I observed an interaction between a mother and her teenage daughter today and it was all I could do not to bust out laughing. Not because what was happening was funny, but because I knew exactly what emotions the mother was going through in that moment because I’ve walked in her shoes back when I had teens. I’d even written a blog about a similar experience I’d had back in January of 2015 called “Please pass me that parenting book. I need to smack my kid with it.” Here’s a copy of what I’d written:
“The quote in today’s title pretty much sums up my day today…just kidding…only kind of…. We have known for the past several months that my daughter is going to be leaving us for 18 months to serve a mission. We have been given checklists of what to pack and prepare and all the things that need to get done before she leaves next week. And as any good mother would do I have repeatedly asked my daughter over the last two months how she is doing on getting her checklist done? And as any typical teenage daughter would do, she has responded that she has PLENTY of time to take care of it…giving that same answer for two months now. And as any good mother would do I began to panic when I realized that she had literally gotten zero items on her checklist done…and then as any bad enabling mother would do, I began doing all the items on the checklist for her. Until today that is…
“You know you’re a teenager when you walk into the doctors, and they ask you what’s wrong, and you immediately turn to your mom to have her explain.”
Today I finally reached my limit as an enabling mother. Knowing how behind she was on getting things ready I backed out of an important work meeting today so I could go with her to do the things that absolutely required she be present for, such as getting her driving records from the DMV that only she could sign for and purchasing the clothes she had to try on. On the way there I said to her, “How am I supposed to feel confident that you can handle life on your own for 18 months if you can’t even handle getting your own stuff packed??” She turned to me with a smile and said, “I figure I only have my mom around to take care of everything for a few more days so I am going to take full advantage of it!” And there it was…
Why as parents do we allow ourselves to get sucked into the “do it all for me” trap with our teenagers?? I think it starts with the fact that we love them unconditionally and as such we want to do anything we can to help them be happy, then it is added to by their innate ability to manipulate us with the tilt of the head and the sweet little “puuullleeeeassseee”, and the fact that we are worried sick that if we don’t help them they will end up homeless and naked on the side of a road somewhere…because let’s face it…they very well could!!!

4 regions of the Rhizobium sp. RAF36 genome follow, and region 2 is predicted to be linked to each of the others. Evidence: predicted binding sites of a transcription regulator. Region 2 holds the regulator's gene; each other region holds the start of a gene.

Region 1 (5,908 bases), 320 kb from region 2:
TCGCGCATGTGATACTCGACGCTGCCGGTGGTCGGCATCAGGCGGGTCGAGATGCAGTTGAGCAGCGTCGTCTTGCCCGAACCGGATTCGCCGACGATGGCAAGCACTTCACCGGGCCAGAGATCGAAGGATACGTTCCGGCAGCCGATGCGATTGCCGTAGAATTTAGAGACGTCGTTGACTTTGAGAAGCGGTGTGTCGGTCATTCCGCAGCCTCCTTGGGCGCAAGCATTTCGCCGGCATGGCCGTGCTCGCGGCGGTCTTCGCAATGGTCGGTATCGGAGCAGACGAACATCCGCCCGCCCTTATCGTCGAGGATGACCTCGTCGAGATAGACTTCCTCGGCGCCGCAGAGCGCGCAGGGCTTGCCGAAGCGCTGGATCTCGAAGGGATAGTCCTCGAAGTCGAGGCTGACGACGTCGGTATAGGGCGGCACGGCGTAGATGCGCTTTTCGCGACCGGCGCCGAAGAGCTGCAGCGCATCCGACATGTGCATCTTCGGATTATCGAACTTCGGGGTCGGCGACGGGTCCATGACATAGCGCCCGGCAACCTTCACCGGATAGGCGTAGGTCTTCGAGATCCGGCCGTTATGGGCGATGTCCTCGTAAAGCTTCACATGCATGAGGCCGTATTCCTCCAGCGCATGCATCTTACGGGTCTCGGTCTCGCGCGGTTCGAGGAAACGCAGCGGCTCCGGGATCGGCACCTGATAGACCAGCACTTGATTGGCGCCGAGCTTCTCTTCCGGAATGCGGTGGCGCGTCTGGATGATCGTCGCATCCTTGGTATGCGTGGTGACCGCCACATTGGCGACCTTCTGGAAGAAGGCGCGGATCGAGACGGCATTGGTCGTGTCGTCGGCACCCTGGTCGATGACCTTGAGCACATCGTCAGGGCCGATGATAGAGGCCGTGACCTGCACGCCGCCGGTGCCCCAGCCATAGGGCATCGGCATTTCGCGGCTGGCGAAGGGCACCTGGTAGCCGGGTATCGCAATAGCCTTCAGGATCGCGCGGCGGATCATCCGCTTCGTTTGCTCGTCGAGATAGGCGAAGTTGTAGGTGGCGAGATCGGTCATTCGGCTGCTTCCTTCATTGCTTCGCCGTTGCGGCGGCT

After hours of running from store to store buying all the hair supplies, makeup, clothing, shoes, etc, we made it to the last store of the day. I was exhausted, but I followed her through the store carrying a massive pile of clothes for her to try on, then I ran from the dressing room to find the different sizes she needed as she tried things on, and then I followed her to the jewelry stand to get the earrings she supposedly couldn’t live without. As she grabbed the last pair she turned and said “Hurry up the checkout register is going to take forever and I am tired of doing this.” WHAT THE….???? Seriously!!!! Yeah, I was pretty much about to lose it at that point. I may have even thought to myself “I can see why animals eat their young.”
When we finally returned home and she came downstairs and said, “Where did you put my purse?” I didn’t do anything with her purse, in fact I hadn’t seen it since she went into the dressing room at the clothing store and I told her so. I stated that I hoped she hadn’t left it at the store. She, of course, rolled her eyes and said she hadn’t. She then went out to the car to see if she left it in there. A few moments later I heard her brother’s cell phone ring and he yelled, “Be back in a minute Mom and Dad”. “Where are you going?” I asked. He quickly shut the door to the garage without answering the question. My husband began to chuckle and said, “They are going to the clothing store to get her purse from the dressing room.” ….And there you have it…That sums up the joys of parenthood that filled my day today.
Am I partially to blame for my willingness to be a bad enabling mother? Absolutely! And yet there is that little part of me that knows I will likely get sucked into doing it all over again tomorrow…because she’ll come and hug me and tell me she neeeeeeddddddsssss” me…and I will love hearing it enough to start the process all over again…Smiles (end of the 2015 post)
What I wish I’d told that Mother I observed with her teenage daughter today was this, “Hang in there and be patient…because as hard raising teens can be, in just a few short years that teen of yours is going to grow into this amazingly wonderful adult that will become of your very favorite people to be around.”
To all you parents who are raising teens (or raising children of any age for that matter) – HANG IN THERE! #itwillallbeworthit
~Amy Rees Anderson (author of the newly released book “What Awesome Looks Like: How To Excel in Business & Life” )